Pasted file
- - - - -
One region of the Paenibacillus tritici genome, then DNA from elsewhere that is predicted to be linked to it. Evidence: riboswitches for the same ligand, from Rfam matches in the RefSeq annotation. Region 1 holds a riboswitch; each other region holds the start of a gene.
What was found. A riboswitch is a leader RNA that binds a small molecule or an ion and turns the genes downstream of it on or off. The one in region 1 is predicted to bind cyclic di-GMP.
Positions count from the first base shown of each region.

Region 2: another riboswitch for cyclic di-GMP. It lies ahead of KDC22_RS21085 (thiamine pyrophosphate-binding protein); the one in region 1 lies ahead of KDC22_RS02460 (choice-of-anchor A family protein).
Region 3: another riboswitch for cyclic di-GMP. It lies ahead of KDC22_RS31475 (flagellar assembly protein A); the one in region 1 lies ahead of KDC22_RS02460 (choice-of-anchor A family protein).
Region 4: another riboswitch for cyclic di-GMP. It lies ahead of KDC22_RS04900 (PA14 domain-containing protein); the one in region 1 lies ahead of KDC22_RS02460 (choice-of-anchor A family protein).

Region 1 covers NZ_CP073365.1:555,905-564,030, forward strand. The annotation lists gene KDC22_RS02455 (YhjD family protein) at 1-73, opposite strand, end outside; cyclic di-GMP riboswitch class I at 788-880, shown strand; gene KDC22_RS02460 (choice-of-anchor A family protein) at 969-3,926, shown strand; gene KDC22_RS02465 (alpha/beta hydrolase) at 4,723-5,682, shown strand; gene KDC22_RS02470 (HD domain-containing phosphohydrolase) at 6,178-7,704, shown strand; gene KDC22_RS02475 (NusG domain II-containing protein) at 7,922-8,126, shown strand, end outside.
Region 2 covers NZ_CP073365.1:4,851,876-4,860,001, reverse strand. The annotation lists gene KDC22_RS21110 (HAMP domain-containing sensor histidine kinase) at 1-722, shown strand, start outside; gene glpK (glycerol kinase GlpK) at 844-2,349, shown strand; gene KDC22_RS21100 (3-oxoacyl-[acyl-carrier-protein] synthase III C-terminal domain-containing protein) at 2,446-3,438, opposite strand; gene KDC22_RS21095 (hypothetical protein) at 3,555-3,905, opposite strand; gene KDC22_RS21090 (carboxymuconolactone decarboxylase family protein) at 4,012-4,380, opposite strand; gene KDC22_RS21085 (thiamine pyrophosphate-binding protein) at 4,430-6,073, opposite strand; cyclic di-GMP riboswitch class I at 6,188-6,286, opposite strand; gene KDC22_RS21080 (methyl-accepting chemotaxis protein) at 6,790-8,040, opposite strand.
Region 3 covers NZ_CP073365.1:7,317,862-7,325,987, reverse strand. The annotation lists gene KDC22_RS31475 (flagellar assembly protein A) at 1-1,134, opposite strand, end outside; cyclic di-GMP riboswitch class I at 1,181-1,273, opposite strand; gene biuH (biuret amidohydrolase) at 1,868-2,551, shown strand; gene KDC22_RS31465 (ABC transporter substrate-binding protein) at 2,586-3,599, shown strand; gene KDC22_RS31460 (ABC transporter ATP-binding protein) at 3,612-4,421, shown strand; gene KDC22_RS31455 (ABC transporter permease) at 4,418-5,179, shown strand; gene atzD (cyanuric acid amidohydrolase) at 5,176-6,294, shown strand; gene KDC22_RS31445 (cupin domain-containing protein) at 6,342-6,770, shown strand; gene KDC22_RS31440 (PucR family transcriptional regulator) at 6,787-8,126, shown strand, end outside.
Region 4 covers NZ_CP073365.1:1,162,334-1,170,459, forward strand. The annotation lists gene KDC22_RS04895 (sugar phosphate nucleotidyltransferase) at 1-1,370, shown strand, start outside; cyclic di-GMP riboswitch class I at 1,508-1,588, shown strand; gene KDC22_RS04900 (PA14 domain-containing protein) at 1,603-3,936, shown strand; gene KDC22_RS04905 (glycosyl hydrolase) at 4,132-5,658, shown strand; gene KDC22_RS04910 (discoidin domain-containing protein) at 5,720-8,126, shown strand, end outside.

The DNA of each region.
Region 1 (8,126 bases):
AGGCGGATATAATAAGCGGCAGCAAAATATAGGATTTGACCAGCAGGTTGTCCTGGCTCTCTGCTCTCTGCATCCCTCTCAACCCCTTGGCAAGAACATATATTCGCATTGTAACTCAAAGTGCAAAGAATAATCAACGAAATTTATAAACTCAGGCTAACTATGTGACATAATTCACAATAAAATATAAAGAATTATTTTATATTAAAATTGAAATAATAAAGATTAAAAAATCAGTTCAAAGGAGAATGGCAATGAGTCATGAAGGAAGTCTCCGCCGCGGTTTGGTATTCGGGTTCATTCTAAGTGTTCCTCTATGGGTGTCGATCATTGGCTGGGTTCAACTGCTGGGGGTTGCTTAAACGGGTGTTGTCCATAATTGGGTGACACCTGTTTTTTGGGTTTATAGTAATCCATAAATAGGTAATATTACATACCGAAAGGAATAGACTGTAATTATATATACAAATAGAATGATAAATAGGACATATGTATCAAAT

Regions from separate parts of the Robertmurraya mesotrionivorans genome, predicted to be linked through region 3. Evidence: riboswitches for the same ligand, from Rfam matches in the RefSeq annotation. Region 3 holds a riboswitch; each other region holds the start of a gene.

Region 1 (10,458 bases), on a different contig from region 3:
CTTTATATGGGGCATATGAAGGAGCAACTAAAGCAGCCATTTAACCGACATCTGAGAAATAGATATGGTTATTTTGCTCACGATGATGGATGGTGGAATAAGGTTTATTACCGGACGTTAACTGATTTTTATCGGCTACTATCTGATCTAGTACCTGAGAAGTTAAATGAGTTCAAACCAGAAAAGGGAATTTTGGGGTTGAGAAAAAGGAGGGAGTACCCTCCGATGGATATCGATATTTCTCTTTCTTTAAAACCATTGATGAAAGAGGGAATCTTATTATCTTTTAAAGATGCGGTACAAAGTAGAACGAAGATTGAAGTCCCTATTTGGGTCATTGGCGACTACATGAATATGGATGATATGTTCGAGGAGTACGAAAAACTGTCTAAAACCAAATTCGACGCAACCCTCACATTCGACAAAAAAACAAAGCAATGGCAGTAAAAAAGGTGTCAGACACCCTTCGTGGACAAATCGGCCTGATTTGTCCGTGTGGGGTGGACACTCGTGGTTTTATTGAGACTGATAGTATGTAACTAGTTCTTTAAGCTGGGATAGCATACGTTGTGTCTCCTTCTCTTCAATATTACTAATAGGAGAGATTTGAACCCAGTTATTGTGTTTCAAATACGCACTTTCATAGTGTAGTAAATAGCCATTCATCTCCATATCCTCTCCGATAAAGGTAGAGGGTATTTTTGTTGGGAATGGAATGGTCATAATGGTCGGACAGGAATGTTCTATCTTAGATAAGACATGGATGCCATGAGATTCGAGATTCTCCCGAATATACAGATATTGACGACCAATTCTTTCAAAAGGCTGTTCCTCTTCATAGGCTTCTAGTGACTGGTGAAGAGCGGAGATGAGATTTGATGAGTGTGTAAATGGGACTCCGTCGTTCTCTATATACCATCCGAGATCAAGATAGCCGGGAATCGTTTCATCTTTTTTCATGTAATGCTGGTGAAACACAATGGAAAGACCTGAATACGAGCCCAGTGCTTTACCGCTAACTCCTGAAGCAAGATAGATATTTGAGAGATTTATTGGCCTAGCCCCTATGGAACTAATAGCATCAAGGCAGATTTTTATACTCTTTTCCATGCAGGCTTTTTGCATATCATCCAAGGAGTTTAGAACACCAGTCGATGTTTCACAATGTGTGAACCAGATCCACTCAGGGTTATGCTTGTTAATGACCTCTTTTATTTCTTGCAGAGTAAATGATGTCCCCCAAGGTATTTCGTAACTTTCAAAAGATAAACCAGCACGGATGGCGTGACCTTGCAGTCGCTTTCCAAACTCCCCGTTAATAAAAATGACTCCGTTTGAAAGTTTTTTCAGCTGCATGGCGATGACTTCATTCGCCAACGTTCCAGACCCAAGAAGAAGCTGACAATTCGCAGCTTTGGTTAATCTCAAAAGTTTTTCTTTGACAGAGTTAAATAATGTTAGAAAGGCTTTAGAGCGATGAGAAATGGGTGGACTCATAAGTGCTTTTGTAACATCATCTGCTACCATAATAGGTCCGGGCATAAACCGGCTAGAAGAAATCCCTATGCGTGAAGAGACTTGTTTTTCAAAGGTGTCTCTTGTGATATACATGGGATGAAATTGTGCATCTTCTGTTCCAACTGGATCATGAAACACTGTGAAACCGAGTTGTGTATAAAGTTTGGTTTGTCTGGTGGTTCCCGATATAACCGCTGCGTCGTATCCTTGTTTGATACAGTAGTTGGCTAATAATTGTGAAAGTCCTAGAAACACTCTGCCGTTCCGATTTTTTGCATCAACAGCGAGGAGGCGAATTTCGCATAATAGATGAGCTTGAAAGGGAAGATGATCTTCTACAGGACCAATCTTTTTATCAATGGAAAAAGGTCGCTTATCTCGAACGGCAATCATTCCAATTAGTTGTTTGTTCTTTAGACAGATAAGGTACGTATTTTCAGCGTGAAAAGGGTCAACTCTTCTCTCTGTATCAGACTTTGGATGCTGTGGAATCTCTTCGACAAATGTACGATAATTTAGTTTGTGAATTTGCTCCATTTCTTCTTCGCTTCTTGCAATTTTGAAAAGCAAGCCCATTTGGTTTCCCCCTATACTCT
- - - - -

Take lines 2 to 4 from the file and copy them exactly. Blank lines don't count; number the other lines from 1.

What was found. A riboswitch is a leader RNA that binds a small molecule or an ion and turns the genes downstream of it on or off. The one in region 1 is predicted to bind cyclic di-GMP.
Positions count from the first base shown of each region.

Region 2: another riboswitch for cyclic di-GMP. It lies ahead of KDC22_RS21085 (thiamine pyrophosphate-binding protein); the one in region 1 lies ahead of KDC22_RS02460 (choice-of-anchor A family protein).